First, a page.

Putting the Red in Red-Tailed

This hawk may be a miniature, but it still requires maximum effort.

By: Al Jordan

Al Jordan lives in Rochester, New York, where he is a master falconer. He was the North American shorebird champion in 2008 and the IWCA Shorebird Champion in 2010. Al is also an instructor and judge and the author of Wildfowl Carving Magazine’s Half-Size Osprey Workbench Project. Learn about Al’s classes and one-on-one instruction at (585) 227-2235, www.ajordanbirds.com.

In part one from the last issue of Wildfowl Carving Magazine, I demonstrated how to carve a life-size red-tailed hawk. Now, I’m going to demonstrate how to paint this species, but this time, I’ll be using a half-sized bird with inserts for the primaries. The process is basically the same for both carvings, regardless of their sizes. There’s a great deal of diversity in the appearance of individual red-tailed hawks. Their coloring can depend on the time of year, the lighting conditions when you observe them, the birds’ diets, their ages, the climate, and other factors. So there’s no absolute “right” way to paint this hawk. You just have to try for the effect you want to achieve within the basic guidelines. The paint strategy I outline here will show you how I approach this magnificent raptor.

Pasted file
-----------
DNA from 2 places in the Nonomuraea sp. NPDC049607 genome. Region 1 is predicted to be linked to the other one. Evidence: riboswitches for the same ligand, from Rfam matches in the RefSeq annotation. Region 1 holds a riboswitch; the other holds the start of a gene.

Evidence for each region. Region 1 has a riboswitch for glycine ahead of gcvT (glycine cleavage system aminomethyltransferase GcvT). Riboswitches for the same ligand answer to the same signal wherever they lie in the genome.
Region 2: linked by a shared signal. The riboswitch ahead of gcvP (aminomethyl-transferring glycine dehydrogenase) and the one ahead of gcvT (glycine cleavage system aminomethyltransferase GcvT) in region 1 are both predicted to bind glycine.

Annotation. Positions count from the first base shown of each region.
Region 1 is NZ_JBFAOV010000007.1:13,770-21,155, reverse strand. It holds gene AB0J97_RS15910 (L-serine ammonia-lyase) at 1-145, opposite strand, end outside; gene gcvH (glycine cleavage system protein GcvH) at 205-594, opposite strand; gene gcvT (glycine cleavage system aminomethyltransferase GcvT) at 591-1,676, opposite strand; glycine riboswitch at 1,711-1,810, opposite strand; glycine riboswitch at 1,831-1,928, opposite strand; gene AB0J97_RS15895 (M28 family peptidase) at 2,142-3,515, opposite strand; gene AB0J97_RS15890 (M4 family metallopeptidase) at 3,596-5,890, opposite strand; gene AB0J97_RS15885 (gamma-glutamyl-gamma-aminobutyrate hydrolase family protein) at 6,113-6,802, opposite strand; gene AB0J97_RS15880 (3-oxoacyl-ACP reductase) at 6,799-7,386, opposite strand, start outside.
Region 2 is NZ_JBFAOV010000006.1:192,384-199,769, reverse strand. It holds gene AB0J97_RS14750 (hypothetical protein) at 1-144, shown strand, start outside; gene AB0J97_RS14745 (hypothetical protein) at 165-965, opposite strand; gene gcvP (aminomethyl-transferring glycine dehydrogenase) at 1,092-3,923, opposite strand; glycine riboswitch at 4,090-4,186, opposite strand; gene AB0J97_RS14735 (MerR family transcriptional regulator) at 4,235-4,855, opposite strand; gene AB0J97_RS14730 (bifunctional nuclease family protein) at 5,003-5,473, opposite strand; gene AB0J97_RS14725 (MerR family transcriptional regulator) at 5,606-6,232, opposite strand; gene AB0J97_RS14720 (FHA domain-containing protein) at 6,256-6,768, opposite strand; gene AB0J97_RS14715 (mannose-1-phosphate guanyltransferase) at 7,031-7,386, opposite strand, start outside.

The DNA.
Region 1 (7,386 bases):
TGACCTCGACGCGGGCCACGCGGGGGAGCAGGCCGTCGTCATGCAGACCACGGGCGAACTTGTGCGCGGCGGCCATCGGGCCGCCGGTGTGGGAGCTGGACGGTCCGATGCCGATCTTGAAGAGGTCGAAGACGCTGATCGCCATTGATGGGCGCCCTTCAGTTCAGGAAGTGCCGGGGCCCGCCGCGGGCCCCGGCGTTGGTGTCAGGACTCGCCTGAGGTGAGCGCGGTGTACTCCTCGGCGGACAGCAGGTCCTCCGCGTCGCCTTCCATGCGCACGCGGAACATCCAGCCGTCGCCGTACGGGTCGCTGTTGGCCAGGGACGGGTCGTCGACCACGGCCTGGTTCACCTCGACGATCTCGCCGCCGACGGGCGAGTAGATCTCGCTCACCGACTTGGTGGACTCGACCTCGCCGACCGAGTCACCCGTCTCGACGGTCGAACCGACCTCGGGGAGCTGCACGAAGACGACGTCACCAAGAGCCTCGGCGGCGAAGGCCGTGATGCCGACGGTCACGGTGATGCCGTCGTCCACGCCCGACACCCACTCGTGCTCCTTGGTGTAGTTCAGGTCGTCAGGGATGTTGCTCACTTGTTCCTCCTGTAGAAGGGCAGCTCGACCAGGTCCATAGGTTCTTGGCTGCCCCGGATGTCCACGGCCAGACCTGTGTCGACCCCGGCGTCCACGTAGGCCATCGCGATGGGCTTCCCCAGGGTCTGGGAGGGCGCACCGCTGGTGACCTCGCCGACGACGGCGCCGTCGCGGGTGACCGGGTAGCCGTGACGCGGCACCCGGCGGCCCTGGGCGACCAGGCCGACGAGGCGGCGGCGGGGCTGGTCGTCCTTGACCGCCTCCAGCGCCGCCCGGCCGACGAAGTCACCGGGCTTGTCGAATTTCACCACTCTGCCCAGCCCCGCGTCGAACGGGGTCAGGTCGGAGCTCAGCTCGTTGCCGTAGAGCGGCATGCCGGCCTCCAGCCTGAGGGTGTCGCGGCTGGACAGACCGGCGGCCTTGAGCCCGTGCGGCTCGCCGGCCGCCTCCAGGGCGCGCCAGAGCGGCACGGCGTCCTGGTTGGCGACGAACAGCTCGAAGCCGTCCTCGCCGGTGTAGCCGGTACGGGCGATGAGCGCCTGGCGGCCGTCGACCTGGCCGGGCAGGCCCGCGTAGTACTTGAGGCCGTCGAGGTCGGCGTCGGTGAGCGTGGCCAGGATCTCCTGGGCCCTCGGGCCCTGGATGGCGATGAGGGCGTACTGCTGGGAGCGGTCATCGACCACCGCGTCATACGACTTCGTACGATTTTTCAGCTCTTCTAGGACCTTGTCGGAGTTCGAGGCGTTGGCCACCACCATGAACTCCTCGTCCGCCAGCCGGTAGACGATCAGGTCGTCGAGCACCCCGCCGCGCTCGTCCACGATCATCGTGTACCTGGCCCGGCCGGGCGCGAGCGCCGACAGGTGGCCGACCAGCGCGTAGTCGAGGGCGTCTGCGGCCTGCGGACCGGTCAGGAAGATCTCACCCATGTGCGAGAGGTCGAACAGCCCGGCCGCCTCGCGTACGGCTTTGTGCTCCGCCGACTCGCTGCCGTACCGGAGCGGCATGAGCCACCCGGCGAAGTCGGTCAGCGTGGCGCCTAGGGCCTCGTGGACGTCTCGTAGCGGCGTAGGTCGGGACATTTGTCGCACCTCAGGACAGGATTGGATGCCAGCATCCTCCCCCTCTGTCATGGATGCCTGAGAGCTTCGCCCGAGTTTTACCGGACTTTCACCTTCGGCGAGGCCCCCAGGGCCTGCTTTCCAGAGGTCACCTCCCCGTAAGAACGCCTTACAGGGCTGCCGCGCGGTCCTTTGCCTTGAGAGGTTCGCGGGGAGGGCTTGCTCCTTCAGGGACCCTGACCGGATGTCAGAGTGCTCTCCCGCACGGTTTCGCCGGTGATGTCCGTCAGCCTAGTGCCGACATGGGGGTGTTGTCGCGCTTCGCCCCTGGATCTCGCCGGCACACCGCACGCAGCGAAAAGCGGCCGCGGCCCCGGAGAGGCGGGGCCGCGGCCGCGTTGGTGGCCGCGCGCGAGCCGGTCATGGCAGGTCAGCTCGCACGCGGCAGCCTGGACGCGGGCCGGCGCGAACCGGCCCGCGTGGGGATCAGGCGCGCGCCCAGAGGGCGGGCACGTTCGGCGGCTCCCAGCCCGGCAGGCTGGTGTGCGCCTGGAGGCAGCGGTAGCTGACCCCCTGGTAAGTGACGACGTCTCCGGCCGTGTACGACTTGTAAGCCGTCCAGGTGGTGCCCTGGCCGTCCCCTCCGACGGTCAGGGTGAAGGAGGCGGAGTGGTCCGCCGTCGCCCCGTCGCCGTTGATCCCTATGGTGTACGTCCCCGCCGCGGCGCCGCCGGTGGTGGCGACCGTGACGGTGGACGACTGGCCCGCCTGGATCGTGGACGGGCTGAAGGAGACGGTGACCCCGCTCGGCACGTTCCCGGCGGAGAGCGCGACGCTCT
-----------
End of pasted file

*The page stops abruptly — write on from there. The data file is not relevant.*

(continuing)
This article is from the Spring 2012 issue. For more information on our issues, check out our issues page.


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